TORONTO — While the purpose can be obscured by the hoopla, the Canadian Jewish Political Affairs Committee’s (CJPAC) annual Action parties are serious business – especially with Canadians going to the polls this fall.
“It’s important for us to get as many people involved in the democratic process during this particular year – volunteering on campaigns, getting involved,” said the group’s executive director, Mark Waldman.
“But the ultimate is to get people also involved in the party of their choice, getting involved in their local riding association and generally having more awareness.”
CJPAC hosted its ninth annual Toronto bash March 26, as a record crowd of 1,400 descended on the waterfront’s Sound Academy to reconnect with old friends, meet new ones and shmooze with a who’s who of Canadian politicians. In May, the group’s Montreal chapter will hold its Action party.
CJPAC’s parties highlight a side of politics not showcased on TV or in political science classes: the fun side. Policy statements are verboten. Instead, partygoers enjoy hors d’oeuvres, desserts and an open bar. If attendees had been polled, the night’s landslide winner would have been a drink: the “spring sour,” a whisky sour variant with Canadian maple syrup and apple cider, garnished with a cinnamon stick.
More than 50 politicians from all parties and all levels of government turned out, including three federal ministers, three provincial ministers and an associate minister, and Toronto Mayor John Tory.
“It’s a great opportunity to meet with and network with so many members of the Jewish community and beyond,” said Ontario Health Minister Eric Hoskins, a Liberal MPP who represents Toronto’s St. Paul’s riding, home to a large Jewish population.
Hoskins noted the party’s unpretentiousness. “It’s a lot better than a lot of the events,” he said. “Every MPP that has come here over the years will tell you that it’s near the top.”
Organizers say the less formal approach removes barriers to political entry for young professionals in the parties’ sweet spots.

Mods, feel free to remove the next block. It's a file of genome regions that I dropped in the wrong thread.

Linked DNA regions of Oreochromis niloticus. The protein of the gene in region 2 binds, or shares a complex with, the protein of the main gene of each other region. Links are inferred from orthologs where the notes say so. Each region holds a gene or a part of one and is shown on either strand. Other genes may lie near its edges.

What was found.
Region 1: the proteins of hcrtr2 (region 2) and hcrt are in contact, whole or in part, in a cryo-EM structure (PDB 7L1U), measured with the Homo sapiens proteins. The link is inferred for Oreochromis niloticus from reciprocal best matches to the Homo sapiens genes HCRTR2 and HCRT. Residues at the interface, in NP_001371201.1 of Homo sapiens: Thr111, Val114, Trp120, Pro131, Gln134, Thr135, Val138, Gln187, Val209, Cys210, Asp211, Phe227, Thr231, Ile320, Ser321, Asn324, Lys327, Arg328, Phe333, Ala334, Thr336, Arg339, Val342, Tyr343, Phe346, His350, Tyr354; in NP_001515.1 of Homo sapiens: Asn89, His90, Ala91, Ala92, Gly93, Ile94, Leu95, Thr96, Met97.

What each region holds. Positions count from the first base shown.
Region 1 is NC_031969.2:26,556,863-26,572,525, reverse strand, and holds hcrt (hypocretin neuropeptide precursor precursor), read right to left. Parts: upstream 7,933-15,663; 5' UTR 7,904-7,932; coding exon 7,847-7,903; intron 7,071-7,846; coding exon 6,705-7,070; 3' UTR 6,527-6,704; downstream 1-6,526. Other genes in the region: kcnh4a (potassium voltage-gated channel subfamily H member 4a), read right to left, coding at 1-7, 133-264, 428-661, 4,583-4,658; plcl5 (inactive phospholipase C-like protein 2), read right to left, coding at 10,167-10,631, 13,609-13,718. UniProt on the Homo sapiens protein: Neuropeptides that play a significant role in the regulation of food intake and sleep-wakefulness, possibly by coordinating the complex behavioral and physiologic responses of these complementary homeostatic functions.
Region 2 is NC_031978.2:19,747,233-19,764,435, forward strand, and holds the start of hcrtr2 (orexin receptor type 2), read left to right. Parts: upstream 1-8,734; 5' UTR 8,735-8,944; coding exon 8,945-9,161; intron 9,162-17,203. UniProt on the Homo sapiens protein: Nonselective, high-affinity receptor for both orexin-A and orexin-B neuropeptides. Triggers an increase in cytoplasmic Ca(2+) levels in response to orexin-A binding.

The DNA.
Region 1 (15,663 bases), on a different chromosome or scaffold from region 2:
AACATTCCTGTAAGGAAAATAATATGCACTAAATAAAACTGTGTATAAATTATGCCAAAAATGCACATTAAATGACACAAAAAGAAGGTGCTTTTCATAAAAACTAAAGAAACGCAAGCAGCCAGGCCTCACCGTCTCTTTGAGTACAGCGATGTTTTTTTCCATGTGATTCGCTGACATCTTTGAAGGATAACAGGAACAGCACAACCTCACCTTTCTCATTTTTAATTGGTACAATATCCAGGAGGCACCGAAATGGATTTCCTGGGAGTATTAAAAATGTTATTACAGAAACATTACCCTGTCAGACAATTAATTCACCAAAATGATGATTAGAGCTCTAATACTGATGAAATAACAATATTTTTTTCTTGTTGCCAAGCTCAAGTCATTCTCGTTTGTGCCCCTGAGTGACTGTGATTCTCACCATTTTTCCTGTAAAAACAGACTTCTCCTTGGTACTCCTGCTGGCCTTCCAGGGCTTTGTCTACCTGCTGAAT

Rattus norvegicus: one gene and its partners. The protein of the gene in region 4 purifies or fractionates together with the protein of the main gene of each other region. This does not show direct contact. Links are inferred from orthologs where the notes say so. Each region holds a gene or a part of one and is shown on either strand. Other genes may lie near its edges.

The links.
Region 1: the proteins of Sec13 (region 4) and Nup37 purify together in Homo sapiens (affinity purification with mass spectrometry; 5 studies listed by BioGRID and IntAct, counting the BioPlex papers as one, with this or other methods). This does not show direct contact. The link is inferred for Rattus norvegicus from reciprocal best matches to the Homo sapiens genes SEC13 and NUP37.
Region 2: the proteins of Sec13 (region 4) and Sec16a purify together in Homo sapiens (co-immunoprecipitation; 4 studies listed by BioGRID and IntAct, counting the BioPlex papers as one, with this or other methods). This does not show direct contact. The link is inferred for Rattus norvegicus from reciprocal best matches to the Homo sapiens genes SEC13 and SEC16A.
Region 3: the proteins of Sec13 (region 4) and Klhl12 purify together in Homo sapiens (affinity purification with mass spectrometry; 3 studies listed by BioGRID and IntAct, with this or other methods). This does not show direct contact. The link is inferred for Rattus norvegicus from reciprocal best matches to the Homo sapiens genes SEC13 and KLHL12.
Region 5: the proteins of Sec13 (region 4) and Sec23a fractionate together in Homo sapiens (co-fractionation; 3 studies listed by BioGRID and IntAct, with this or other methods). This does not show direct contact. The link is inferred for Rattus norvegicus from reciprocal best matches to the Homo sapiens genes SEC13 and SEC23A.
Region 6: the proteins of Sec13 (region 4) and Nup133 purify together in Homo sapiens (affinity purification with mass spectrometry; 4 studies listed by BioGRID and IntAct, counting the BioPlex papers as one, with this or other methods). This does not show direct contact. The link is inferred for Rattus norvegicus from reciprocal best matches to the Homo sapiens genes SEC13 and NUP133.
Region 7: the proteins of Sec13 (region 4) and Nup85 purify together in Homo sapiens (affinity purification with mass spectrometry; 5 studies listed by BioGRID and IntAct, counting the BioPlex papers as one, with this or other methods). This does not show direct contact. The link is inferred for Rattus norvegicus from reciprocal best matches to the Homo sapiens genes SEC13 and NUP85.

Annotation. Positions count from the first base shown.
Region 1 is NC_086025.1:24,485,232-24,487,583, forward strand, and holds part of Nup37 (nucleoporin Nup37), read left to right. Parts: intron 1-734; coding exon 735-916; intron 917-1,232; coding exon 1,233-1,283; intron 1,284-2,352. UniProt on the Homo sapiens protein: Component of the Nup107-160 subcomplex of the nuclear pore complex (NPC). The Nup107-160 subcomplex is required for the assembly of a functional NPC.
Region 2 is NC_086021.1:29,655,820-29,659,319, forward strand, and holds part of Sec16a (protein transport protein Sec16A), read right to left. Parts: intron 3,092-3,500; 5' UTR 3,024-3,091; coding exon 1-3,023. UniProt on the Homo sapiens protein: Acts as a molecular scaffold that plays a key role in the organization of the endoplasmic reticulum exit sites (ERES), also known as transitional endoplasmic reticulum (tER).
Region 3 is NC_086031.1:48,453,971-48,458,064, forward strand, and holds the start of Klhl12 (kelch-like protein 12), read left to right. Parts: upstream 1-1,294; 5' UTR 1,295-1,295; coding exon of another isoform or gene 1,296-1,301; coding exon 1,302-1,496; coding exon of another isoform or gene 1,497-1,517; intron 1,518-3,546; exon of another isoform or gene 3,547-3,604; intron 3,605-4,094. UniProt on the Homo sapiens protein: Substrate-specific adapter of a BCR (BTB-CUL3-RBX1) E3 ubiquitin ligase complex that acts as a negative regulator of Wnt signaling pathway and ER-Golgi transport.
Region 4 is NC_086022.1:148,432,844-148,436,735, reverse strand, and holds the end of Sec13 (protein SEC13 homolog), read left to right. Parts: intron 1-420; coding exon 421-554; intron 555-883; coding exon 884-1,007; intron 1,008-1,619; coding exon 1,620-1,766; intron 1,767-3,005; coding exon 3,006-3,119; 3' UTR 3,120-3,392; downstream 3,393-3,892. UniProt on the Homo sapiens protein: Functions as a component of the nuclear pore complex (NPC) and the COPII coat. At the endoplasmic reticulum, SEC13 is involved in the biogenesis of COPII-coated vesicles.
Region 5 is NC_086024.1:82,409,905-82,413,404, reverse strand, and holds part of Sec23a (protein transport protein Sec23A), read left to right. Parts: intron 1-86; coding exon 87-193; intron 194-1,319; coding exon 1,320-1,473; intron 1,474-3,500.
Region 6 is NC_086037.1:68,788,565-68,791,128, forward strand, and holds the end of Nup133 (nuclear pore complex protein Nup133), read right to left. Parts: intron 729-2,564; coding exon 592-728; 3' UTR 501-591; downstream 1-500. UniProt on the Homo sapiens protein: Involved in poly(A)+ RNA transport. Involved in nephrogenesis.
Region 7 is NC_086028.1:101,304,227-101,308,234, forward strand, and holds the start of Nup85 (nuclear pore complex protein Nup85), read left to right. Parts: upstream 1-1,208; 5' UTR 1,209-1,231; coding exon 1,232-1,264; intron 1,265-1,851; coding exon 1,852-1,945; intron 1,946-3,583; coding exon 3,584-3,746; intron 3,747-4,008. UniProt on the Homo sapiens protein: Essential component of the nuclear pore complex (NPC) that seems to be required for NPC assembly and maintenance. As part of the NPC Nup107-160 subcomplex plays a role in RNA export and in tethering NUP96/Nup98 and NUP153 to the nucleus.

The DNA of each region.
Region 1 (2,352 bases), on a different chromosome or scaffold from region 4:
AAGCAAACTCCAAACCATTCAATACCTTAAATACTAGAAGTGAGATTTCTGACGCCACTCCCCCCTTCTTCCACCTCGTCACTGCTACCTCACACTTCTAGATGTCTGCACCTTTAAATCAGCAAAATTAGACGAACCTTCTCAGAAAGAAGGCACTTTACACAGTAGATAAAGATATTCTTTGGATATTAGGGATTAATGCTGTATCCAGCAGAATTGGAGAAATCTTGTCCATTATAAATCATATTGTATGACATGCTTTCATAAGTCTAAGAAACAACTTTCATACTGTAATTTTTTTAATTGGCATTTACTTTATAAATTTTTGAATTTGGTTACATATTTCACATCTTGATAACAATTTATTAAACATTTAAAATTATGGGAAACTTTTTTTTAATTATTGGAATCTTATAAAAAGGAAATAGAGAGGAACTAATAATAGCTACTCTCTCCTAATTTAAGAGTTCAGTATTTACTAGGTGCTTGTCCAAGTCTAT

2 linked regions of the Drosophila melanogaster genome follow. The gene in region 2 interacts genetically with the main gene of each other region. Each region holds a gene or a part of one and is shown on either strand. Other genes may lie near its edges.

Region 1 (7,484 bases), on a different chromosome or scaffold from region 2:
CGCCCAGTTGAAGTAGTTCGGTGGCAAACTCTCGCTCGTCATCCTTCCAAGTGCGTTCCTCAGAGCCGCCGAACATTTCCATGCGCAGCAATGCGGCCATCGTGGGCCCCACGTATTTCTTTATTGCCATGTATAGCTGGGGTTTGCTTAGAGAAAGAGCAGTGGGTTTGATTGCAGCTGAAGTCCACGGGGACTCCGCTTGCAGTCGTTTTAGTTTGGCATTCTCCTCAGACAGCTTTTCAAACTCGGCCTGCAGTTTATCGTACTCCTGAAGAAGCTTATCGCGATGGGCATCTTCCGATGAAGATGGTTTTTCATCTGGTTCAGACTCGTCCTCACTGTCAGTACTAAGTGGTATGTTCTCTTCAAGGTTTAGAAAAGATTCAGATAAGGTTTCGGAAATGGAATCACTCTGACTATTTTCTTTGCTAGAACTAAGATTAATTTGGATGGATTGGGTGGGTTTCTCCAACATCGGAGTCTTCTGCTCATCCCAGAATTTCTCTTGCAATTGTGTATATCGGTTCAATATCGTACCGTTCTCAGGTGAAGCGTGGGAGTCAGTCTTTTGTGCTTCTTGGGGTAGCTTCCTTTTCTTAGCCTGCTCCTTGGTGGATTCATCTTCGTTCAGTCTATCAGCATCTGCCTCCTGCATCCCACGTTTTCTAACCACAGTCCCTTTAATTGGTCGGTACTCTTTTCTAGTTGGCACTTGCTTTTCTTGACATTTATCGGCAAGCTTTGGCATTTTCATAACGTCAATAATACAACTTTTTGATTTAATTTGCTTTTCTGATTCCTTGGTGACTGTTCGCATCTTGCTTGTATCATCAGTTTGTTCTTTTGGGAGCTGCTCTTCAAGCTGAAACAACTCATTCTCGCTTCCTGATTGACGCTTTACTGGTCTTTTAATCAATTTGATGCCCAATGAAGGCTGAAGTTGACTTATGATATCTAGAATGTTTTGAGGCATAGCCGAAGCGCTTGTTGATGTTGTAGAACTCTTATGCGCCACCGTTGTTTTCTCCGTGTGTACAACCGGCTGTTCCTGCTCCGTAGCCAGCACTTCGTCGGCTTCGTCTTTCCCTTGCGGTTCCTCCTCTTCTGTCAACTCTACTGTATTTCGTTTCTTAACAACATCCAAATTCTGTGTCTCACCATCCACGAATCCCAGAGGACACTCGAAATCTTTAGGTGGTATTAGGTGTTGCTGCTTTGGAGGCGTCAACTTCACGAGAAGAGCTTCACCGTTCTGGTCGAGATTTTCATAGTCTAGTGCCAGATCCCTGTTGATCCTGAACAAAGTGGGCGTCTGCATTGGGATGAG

“Most events where you have politicians, it’s more formal and they wouldn’t have those opportunities,” said Waldman. “And through this they can see how approachable the elected officials are, that they can just walk up to them, talk to them, start a conversation. But hopefully it doesn’t stop there. It leads to them getting more involved.”
With civic engagement low generally, CJPAC has dedicated “a large amount” of its resources to engaging younger Canadians, he added. “You do see within the political world, it tends to be the young people who are getting involved on campaigns disproportionately,” Waldman said. “That’s an important demographic.”
Event co-chair Nick Kadysh, 28, is one of the group’s success stories.
“Back when I was a university student, I started off as a CJPAC fellow,” he said, referring to the group’s year-long training program. “I wasn’t very politically involved, but I sort of began getting involved through CJPAC, at first slightly and then more and more and more. And then through [the Centre for Israel and Jewish Affairs] I ended up working on Parliament Hill, and then I held a number of political roles, in campaigns and legislatures across the country. And now I’m in the private sector. But throughout, I maintained a relationship with CJPAC.”
The party’s enviable attendance, he said, reflects its fun vibe, but that’s not the whole story. “We are not the only event in the world that is fun,” Kadysh said. “I think you need to be at least curious about political engagement in order to want to come.”
Part of Action’s success, he said, stems from the people of different backgrounds in CJPAC’s network. This year’s organizing committee had more than 50 members. Among them was Brett Chang, a 23-year-old tech entrepreneur who once worked for Tim Hudak, former leader of the Ontario Progressive Conservatives. Chang, a self-described longtime Israel supporter, called CJPAC programs “the best training in the country.”